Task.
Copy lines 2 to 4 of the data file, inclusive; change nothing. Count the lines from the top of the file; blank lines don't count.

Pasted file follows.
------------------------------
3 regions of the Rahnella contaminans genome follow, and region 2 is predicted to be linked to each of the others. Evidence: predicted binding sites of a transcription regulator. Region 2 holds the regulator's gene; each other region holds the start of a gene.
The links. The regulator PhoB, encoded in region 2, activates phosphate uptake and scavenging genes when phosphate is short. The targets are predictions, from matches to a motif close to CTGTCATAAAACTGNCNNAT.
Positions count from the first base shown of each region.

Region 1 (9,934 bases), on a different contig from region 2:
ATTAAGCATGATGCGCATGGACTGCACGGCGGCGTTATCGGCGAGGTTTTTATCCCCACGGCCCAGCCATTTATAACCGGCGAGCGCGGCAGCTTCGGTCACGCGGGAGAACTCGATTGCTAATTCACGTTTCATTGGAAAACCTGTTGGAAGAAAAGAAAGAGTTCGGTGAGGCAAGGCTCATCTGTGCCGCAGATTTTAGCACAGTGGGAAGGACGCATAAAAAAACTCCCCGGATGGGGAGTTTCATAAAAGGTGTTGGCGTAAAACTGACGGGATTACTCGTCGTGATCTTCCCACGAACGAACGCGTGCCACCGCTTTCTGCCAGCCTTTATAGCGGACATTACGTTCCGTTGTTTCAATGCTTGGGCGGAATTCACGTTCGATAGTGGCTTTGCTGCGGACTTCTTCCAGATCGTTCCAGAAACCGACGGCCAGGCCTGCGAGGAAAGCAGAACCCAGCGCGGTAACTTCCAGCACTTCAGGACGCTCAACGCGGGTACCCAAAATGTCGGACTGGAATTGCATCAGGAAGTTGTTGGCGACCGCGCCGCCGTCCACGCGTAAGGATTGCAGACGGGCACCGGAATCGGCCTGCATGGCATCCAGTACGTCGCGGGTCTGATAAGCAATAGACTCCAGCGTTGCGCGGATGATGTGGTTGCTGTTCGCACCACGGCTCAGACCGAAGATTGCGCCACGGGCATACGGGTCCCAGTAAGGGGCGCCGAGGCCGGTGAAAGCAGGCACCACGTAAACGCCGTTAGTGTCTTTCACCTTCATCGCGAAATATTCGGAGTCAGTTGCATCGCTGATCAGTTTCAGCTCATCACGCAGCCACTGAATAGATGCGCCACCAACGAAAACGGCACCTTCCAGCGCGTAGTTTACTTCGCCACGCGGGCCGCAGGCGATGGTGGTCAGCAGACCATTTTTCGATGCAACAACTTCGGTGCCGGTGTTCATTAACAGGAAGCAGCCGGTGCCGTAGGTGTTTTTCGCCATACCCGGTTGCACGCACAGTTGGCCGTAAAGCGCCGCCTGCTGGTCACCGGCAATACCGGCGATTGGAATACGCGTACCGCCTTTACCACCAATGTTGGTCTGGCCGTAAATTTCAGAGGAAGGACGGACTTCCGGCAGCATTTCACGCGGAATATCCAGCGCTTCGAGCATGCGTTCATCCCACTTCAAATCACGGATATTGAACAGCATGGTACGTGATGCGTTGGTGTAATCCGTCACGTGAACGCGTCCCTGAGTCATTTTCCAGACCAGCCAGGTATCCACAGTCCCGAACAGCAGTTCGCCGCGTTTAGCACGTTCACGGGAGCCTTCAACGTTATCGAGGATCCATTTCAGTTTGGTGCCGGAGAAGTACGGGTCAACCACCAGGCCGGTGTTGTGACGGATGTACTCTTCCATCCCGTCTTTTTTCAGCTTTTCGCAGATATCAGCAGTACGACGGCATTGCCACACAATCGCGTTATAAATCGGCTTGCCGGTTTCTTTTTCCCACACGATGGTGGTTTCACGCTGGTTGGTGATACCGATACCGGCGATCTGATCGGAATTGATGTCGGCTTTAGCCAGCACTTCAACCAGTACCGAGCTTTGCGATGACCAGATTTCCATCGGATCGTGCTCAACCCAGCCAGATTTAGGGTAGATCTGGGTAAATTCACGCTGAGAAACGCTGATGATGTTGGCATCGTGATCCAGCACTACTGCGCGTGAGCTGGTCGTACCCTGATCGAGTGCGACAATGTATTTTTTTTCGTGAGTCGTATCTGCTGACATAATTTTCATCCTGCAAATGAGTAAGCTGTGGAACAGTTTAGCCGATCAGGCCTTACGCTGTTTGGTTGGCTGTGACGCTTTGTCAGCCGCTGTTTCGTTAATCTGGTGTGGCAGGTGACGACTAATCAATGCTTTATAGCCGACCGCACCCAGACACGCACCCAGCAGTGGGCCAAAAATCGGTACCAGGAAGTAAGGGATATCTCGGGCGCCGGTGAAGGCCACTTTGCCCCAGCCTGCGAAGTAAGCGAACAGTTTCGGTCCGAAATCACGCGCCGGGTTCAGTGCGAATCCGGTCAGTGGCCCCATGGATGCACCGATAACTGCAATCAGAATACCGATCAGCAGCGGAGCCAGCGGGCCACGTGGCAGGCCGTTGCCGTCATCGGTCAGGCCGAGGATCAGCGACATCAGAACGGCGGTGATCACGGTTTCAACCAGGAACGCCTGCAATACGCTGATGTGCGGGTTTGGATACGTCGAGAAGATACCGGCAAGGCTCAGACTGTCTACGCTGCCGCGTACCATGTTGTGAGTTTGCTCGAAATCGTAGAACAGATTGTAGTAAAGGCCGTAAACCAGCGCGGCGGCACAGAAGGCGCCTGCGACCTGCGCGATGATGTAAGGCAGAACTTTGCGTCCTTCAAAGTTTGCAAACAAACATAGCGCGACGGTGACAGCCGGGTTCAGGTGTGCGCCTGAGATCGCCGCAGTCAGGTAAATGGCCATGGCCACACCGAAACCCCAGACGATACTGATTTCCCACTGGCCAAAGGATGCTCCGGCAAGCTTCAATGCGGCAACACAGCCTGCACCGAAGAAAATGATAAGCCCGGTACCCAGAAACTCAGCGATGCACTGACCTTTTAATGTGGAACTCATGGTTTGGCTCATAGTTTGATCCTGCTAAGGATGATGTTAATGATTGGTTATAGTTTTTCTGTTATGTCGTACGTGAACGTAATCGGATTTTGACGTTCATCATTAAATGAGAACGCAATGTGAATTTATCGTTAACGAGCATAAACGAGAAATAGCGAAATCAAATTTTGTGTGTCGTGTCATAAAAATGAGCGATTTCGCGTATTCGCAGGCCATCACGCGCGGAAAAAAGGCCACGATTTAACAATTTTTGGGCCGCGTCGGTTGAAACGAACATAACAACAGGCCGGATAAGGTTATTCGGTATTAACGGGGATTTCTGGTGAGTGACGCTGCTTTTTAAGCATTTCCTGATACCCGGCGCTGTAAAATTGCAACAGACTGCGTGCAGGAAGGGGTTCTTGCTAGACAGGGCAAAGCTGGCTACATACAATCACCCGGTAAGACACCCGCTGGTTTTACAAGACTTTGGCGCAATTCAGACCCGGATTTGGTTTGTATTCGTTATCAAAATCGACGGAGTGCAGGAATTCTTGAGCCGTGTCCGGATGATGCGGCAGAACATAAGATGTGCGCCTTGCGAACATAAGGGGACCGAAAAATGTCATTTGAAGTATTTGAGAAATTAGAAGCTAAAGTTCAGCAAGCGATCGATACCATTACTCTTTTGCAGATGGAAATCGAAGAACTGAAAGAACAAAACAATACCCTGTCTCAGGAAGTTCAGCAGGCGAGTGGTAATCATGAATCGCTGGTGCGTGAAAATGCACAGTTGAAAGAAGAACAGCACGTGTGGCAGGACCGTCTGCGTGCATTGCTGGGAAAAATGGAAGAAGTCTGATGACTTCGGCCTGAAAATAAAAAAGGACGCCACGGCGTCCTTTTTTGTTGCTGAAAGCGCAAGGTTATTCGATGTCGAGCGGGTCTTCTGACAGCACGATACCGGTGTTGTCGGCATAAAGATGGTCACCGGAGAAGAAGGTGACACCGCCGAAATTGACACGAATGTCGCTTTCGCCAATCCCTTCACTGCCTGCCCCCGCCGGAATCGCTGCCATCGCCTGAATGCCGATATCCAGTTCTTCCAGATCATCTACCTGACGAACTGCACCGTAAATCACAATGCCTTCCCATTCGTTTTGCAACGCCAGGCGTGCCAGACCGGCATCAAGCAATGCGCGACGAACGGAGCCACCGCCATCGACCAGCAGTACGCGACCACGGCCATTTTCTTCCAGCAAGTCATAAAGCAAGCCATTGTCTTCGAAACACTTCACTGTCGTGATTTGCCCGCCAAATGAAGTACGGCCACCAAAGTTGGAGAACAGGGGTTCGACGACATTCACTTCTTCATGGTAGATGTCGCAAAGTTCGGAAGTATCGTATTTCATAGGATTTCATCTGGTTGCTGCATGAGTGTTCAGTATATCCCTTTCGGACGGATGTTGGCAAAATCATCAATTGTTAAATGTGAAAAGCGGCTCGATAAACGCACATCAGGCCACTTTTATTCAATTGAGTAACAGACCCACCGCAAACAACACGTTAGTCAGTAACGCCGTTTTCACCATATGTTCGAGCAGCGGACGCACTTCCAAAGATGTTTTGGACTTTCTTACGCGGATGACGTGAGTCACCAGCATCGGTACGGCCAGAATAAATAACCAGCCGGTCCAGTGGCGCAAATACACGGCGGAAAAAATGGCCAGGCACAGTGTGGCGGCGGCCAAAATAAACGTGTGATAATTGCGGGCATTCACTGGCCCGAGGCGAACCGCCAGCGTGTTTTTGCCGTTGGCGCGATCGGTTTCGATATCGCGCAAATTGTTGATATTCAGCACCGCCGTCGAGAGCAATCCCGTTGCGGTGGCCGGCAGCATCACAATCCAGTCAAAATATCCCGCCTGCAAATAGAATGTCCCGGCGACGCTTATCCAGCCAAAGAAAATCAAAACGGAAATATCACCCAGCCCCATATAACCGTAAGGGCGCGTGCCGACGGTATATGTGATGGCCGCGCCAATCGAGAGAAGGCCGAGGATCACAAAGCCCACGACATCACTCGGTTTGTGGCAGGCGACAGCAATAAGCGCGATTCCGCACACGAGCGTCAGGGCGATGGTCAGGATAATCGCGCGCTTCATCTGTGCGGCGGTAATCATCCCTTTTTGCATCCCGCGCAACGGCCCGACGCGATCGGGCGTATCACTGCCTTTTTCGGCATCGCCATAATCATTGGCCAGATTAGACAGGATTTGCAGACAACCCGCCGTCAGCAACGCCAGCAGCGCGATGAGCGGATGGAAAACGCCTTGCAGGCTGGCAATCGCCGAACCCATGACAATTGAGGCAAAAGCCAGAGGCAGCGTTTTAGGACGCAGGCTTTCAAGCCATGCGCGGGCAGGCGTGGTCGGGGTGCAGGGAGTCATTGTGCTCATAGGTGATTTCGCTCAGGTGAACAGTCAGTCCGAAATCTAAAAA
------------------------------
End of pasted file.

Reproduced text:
The links. The regulator PhoB, encoded in region 2, activates phosphate uptake and scavenging genes when phosphate is short. The targets are predictions, from matches to a motif close to CTGTCATAAAACTGNCNNAT.
Positions count from the first base shown of each region.

Region 1 (9,934 bases), on a different contig from region 2: